Searching the Project

One of the benefits of having all your project-related writing in one place is that the contents are instantly searchable.

To search for text in your project:

  1. Click in the Search field at the top of the Project view.
  2. Type the text you are looking for.

Your search results appear in the Project view. To navigate to the file or story element that contains the search text, simply click a search result.

Working with Workspaces

When you’re writing, you probably want to arrange your windows and views to focus on the manuscript or screenplay. When you’re outlining, you likely want to use the Outline view. When you’re revising, you may want to see the manuscript and screenplay along with your notes.

It can be cumbersome to size your views and configure the display preferences to suit your needs, so Storyist provides the ability to create workspace snapshots to quickly recall your settings.

Splitting Views

You can split a view horizontally or vertically. Storyist even lets you nest split views, so you can create quite complex view arrangements.

To split a view, position the cursor in the view you want to split, and then choose one of the following:

To close the active split view, choose View > Split > Close Active Split View.

To close all split views but the currently active view, choose View > Split > Close Others.

Changing the Orientation of Split Views

If you want to change the orientation of a split view (that is, you want to change from a vertical split to a horizontal split or vice versa), choose Window > Workspaces > Rotate Workspace.

Note: This command changes the orientation of the outer split views. Nested split views are not affected.

Opening a New Project Window

Sometimes it is useful to have multiple project windows open. Not only can you see multiple project documents at one time, you can take advantage of Spaces to streamline your workflow.

To open a new project window. choose File > New > Window.

Creating a New Workspace

When you have your windows and views arranged to your liking, you can take a snapshot for later recall.

Workspace snapshots contain:

To create a new workspace, do one of the following:

Managing Workspaces

The Workspaces window lets you create, update, switch between, and delete workspaces.

To view the Workspaces window, choose Window > Workspaces > Manage Workspaces.

To add a workspace for the current project configuration, click the Add button.

From time to time, you may want to update the image or settings for a workspace you use frequently.

To update an existing workspace:

  1. Select the workspace.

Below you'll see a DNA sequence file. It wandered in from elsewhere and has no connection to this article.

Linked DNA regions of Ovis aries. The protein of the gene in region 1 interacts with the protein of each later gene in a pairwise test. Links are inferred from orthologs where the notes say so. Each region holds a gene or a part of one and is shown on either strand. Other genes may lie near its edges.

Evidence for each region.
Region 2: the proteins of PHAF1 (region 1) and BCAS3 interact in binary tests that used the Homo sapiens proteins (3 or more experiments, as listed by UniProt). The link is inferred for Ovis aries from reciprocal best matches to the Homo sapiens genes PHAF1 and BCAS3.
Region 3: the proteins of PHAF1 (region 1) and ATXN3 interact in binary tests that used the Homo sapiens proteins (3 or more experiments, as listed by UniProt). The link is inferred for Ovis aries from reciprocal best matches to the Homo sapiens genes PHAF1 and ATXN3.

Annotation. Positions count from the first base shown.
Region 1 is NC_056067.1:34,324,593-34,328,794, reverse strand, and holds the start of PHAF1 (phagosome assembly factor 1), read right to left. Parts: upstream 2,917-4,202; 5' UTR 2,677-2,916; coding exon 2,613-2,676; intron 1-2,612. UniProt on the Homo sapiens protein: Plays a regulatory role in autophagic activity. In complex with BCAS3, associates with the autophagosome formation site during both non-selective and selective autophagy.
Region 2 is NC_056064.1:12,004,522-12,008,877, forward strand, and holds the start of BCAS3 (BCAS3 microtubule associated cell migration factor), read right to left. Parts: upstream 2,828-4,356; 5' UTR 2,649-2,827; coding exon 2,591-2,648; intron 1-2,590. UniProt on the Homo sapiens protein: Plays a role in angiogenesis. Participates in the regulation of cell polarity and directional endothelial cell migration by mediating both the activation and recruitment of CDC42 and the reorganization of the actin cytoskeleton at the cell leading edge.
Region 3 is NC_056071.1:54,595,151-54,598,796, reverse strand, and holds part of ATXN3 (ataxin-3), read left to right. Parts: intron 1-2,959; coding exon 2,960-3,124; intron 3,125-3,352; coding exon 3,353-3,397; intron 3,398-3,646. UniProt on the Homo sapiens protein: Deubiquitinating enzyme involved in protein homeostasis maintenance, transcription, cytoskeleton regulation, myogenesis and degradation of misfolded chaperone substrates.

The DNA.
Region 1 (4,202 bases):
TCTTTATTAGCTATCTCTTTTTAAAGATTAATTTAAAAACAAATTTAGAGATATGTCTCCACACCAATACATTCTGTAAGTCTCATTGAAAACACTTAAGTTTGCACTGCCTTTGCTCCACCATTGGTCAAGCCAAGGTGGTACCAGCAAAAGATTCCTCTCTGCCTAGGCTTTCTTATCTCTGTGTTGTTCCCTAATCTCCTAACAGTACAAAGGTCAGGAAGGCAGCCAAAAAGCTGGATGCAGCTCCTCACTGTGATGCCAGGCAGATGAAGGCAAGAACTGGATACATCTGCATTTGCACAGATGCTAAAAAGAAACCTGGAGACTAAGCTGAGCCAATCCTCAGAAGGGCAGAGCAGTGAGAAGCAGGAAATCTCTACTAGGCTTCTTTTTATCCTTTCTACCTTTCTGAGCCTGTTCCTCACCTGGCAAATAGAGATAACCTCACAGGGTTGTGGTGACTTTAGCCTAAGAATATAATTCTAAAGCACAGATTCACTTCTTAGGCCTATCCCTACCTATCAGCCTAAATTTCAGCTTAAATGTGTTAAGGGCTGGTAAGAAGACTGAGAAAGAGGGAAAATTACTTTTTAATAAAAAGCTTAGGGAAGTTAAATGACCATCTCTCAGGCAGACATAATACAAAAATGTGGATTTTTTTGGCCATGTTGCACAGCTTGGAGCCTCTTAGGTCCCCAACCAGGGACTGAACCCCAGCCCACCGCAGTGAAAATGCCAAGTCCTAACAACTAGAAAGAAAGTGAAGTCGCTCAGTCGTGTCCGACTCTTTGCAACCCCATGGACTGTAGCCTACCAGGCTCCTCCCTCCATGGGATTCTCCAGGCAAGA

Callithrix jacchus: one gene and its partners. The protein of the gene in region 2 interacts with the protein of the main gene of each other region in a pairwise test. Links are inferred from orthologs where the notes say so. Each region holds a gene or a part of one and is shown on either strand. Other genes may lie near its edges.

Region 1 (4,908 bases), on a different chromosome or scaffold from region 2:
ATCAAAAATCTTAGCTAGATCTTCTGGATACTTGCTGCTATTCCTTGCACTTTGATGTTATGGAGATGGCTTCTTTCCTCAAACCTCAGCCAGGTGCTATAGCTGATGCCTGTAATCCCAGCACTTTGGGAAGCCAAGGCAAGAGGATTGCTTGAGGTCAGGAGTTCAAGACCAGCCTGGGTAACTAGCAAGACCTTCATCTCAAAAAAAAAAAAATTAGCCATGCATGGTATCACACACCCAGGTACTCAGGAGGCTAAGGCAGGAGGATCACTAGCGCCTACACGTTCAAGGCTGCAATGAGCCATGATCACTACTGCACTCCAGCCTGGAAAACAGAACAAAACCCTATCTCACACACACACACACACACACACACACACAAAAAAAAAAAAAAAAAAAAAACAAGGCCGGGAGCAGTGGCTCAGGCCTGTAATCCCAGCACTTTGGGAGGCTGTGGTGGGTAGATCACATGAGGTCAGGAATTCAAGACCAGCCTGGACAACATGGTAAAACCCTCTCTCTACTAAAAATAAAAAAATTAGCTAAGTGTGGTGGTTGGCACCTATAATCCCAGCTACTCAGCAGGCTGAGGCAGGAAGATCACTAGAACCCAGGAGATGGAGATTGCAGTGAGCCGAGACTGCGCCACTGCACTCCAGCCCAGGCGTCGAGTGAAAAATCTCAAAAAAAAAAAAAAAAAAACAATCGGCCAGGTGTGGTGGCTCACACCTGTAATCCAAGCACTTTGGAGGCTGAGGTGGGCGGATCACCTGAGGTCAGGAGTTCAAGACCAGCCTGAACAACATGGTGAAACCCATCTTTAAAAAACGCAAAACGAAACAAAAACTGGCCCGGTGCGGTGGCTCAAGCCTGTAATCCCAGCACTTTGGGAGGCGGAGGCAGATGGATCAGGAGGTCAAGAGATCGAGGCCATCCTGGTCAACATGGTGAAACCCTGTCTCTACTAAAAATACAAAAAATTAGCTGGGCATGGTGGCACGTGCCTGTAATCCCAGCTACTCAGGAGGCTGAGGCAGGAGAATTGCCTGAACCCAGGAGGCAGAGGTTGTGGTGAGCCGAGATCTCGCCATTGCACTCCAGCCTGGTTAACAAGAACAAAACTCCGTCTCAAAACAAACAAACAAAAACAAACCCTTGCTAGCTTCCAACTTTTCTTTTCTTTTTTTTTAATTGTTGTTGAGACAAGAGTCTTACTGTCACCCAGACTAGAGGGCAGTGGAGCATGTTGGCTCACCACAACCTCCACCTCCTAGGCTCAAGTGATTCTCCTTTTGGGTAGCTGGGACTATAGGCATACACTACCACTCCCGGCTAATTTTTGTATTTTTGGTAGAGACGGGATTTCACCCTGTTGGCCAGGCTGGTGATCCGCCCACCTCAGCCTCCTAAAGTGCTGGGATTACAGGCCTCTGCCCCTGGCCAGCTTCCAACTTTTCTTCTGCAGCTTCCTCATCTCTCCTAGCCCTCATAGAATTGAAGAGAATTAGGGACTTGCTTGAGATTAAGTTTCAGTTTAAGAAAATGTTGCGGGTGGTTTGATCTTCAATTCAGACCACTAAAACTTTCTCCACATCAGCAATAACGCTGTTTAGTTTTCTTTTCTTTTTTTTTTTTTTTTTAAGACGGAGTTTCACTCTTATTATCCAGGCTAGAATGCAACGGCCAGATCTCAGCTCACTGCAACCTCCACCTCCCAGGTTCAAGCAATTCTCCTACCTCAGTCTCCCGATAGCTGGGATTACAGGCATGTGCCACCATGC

2. Click the Workspaces action (gear) button.
  3. Choose Update Workspace from the menu.

Tracking Project Writing Goals

Storyist lets you set word count goals for both your daily writing sessions and your entire project, and helps you track your progress over time.

Setting Word Count Goals

To set word count goals:

  1. Click the Goals button in the toolbar.
  2. If necessary, click the Action (gear) button in the Goals popover and choose Edit Goals.
  3. Enter a target word count for the project in the Project Goal field.
  4. Enter a daily word count target in the Daily Goal field.
  5. Select the text file(s) you want to track.

The result will look something like this: 

Word Count Goals

Note, you can also edit your word count goals by clicking on the Project item in the Project view and opening the File Info inspector.

Tracking Your Progress

After you’ve set up your writing goals for the project, you can track your progress in several ways.

Using the Calendar View

The calendar view displays your word count progress in calendar form. Days on which you’ve achieved your goal are shown in green. Days on which you’ve achieved at least fifty percent of your goal are shown in yellow. Days on which you’ve written something, but achieved less than fifty percent of your goal are shown in red.

To see the calendar view, click the Goals button in the toolbar, click the Action button, and choose Show Calendar. Alternately, you can click the first of three page buttons at the bottom of the Goals popover. 

Calendar View

You can browse results from earlier sessions by clicking on a date. Clicking on the left arrow shows the previous month. Clicking on the next arrow shows the following month. Clicking on the dot next to the left or right arrows resets the calendar to the current date.

Using the Graph View